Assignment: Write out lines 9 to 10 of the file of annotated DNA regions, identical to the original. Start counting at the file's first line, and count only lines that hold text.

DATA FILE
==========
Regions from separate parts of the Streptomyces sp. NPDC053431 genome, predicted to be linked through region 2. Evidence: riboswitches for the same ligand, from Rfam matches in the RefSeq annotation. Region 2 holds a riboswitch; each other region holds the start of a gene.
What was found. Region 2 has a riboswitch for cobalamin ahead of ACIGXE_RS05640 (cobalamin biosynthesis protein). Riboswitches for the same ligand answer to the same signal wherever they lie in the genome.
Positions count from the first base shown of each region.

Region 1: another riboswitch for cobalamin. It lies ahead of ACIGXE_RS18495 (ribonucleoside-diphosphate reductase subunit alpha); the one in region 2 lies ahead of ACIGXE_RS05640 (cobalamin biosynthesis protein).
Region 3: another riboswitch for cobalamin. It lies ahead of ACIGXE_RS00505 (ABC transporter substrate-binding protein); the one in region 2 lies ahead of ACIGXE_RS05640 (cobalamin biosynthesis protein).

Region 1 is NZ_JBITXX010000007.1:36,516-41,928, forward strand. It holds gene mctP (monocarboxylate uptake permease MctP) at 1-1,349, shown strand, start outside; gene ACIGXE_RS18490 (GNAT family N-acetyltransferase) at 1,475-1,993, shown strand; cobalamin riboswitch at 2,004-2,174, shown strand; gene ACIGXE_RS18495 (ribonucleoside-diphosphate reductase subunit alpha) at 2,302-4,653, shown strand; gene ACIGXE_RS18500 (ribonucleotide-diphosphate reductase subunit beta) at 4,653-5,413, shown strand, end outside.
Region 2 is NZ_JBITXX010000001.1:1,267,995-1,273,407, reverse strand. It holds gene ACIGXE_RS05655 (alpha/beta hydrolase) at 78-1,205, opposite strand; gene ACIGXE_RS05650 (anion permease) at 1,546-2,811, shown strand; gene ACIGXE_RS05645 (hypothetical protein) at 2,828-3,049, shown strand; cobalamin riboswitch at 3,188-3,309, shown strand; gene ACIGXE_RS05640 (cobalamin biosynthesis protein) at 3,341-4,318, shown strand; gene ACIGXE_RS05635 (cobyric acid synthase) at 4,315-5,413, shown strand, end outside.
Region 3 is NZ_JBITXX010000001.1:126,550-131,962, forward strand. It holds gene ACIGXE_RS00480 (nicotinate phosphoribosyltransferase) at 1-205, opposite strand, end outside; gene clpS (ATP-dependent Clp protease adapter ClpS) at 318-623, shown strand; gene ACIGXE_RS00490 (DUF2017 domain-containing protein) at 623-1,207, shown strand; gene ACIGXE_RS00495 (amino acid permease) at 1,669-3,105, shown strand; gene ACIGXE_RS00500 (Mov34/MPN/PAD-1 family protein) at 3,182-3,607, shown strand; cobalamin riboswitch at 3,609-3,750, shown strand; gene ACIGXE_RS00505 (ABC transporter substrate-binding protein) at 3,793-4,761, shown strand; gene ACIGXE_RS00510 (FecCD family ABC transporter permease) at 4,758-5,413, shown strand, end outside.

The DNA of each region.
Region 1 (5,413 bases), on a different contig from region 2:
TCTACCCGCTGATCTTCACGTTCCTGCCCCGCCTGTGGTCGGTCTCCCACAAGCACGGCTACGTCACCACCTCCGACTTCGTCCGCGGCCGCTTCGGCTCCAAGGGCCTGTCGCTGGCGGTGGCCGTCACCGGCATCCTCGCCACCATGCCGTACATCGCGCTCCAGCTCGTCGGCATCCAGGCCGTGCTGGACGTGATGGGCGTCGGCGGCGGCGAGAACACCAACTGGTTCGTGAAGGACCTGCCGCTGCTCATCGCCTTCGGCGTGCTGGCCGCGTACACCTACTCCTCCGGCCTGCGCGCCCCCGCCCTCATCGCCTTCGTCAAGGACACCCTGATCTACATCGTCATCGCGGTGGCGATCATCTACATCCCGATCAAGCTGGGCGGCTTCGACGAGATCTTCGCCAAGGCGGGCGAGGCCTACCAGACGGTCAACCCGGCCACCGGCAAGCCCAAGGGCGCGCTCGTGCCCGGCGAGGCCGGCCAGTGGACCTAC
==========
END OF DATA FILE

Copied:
The DNA of each region.
Region 1 (5,413 bases), on a different contig from region 2: